Article archive

  • First rumblings of a seismic shift? – First optional event on black carbon at EU parliament

    I put to you that it is very difficult to overlook the following two implications from recent climate science:

  • Deepwater disaster hits BP’s pocket hard

    The Deepwater Horizon disaster has been, and will continue to be, an environmental catastrophe of epic proportions. But it is also a disaster for BP’s business.

  • Afterlife – A film by Matthew Appleton and Denzil Armour-Brown

    Take a look at ‘Afterlife’, a video by Denzil Armour-Brown and Matthew Appleton investigating the impact of electronic waste on the communities of China and India.

  • AGM season

    Right now we’re in the middle of what is often called the UK’s ‘AGM season’ – the spring months in which many of the largest multinational companies in the world hold their Annual General Meetings here in London.

  • The UK’s new bank: what shade of green and how much investment?

    Enthusiasm for Chancellor Darling’s green investment bank scheme needs to be tempered with caution if it is to avoid the pitfalls of its forebears.

  • The UK’s new bank: what shade of green and how much investment?

  • A brave new European World Bank?

    Although the EIB already lends more annually than the World Bank (€79 billion in 2009), it lends only a small proportion of this, approximately 10%, outside Europe.

  • Keeping the crisps coming – convincing the man in the pub on climate change

    Recent controversy over the handling of climate data has been seized upon by those intent on preserving their own financial interests, with potentially catastrophic results for us all. The upsurge in doubt among the general public is concerning – but it is lack of understanding that allows doubt and fear to thrive. What messages best help the man in the pub see the sense in tackling climate change?

  • Black Carbon – a glimmer of hope?

    Like most people, you’ve probably heard about it, but are not entirely sure what it is. You are not alone.

  • The Jackson Review: Justice for the planet?

    The Jackson Review is intended to address the significant financial risks that come with bringing a case in UK courts. ClientEarth lawyer Sandy Luk explains why it has missed the target for environmental cases.

  • Vedanta Resources cut from Church investments over human rights concerns

    In recent years Vedanta has been the subject of ongoing criticism on account of its operations and plans in Orissa, India.

  • Tarred with the same brush – is blackwashing a temptation green groups should resist?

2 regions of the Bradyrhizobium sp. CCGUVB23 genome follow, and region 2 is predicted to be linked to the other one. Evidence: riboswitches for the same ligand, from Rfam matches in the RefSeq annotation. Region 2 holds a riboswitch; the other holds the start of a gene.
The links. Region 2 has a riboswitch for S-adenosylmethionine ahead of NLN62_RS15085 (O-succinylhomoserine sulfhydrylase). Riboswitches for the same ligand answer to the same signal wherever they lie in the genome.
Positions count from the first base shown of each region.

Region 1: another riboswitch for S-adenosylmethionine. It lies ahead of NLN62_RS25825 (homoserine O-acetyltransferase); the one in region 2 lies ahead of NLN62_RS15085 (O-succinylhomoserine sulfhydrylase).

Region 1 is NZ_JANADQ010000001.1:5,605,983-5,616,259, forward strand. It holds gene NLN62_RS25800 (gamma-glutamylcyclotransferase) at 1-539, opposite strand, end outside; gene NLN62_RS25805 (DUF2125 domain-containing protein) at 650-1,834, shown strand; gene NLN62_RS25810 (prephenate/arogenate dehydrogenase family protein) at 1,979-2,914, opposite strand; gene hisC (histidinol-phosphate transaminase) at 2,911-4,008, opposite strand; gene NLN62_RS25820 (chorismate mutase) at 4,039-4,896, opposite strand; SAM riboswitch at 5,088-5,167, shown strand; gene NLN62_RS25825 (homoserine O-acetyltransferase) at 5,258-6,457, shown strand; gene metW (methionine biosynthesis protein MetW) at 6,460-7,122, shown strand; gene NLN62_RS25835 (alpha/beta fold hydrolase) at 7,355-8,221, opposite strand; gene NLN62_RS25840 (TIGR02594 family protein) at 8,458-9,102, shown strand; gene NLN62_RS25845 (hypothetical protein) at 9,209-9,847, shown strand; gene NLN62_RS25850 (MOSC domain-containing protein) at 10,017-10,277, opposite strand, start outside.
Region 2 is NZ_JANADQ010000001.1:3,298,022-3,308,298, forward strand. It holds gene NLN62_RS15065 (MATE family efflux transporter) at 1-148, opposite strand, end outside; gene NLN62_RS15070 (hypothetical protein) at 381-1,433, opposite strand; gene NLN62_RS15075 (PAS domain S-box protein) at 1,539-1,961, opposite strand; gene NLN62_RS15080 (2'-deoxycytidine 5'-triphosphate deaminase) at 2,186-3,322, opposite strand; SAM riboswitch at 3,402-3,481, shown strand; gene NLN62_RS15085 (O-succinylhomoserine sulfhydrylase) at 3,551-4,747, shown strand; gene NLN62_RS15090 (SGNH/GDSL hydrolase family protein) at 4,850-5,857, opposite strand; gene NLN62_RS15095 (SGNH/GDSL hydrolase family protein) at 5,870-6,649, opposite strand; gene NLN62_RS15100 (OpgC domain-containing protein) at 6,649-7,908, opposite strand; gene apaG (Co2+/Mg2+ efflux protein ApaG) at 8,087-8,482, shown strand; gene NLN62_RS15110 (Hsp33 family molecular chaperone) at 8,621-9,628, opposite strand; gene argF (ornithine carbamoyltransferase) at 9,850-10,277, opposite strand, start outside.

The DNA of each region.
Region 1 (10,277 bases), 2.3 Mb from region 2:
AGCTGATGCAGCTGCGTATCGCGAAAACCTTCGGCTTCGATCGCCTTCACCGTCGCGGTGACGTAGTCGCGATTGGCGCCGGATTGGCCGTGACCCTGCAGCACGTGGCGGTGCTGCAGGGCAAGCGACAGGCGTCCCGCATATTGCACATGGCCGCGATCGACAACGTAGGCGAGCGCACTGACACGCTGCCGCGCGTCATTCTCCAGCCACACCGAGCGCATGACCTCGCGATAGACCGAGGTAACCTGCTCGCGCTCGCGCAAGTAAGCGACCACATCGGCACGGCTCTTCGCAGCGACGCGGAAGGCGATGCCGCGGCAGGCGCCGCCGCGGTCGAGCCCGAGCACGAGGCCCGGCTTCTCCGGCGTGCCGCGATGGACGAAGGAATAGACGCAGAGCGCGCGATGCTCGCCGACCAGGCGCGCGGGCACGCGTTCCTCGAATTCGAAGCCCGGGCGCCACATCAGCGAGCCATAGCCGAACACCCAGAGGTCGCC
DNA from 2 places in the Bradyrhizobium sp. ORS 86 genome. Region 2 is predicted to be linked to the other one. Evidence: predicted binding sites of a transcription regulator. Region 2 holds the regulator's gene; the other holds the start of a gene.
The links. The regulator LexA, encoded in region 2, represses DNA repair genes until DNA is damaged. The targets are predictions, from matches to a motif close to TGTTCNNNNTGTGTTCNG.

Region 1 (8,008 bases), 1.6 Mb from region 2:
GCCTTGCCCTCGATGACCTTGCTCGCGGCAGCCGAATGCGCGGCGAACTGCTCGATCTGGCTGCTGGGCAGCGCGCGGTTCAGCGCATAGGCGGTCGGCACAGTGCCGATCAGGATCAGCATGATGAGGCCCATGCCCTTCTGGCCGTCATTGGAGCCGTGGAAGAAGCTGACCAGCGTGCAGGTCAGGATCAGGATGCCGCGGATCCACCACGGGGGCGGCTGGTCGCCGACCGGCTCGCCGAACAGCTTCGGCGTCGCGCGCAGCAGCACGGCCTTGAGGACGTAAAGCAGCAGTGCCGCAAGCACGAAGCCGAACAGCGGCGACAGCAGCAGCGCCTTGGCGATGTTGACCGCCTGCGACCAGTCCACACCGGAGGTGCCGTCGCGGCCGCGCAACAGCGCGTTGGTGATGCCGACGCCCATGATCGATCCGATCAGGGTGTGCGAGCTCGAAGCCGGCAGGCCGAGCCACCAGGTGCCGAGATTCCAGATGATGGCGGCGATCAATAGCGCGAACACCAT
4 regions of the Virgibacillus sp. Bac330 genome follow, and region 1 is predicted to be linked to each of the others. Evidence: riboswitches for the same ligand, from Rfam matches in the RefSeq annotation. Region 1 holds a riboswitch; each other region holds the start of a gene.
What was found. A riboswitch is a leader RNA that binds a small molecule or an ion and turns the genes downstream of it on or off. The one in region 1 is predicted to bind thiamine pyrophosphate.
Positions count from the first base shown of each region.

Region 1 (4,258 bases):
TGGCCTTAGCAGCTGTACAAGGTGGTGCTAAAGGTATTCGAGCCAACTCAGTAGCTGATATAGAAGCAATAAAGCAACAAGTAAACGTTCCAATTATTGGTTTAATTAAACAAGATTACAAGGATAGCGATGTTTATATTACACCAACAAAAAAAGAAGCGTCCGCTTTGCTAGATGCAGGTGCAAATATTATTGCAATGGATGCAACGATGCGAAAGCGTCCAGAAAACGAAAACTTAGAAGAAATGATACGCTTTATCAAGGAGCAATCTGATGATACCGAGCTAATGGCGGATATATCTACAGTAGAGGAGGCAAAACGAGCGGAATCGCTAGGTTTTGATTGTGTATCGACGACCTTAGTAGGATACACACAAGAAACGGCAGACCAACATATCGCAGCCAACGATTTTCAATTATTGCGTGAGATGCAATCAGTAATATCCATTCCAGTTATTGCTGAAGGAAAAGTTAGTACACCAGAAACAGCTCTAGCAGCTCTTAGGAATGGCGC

A new report claims that those shouting ‘greenwash’ might need to get their own house in order.

  • Tarred with the same brush, should we resist blackwashing?

  • As close as the US gets to saying No to coal

    The US Treasury Department has released guidelines calling on Multilateral Development Banks to reduce funding to coal power stations.

  • Tar sands: a sticky situation for Shell

    Royal Dutch Shell will face scrutiny on its controversial investments in the Canadian tar sands at its next Annual General Meeting.

  • Will a barefoot politician please step forth?

    The recriminations for the failure of the Copenhagen Climate Change summit to deliver a more robust deal on CO2 reductions are continuing in earnest.

  • Tuvalu’s proposal reveals what Copenhagen is all about

    The Alliance of Small Island States (AOSIS), including the island of Tuvalu, has said that any deal that allows a temperature rise of more than 1.5 degrees C is not negotiable.

  • Human rights – getting to the heart of climate change

    Through a serendipitous piece of scheduling, a COP15 side event on human rights and climate change was held today, 10th December: International Human Rights Day.

  • Copenhagen: Political will ‘will never be stronger’

    Will there be an agreement? What form might it take? And it will be enough?

  • Political meltdown in the sunburnt country: Where to now for Australian climate policy?

    In one of the most dramatic weeks in Australian politics, the Australian emissions trading bill was defeated in the Senate this morning for the second time. Australia will now have nothing to show at Copenhagen and it is more uncertain than ever which path Australia will now take to deal with climate change.

  • Hollywood director Sydney Pollack’s environmental legacy remembered

    Sydney Pollack, the actor, director and producer, has been hailed as a legendary figure, the ‘last of his kind,’ as the Los Angeles Times put it. What is less known is his contribution to the environment.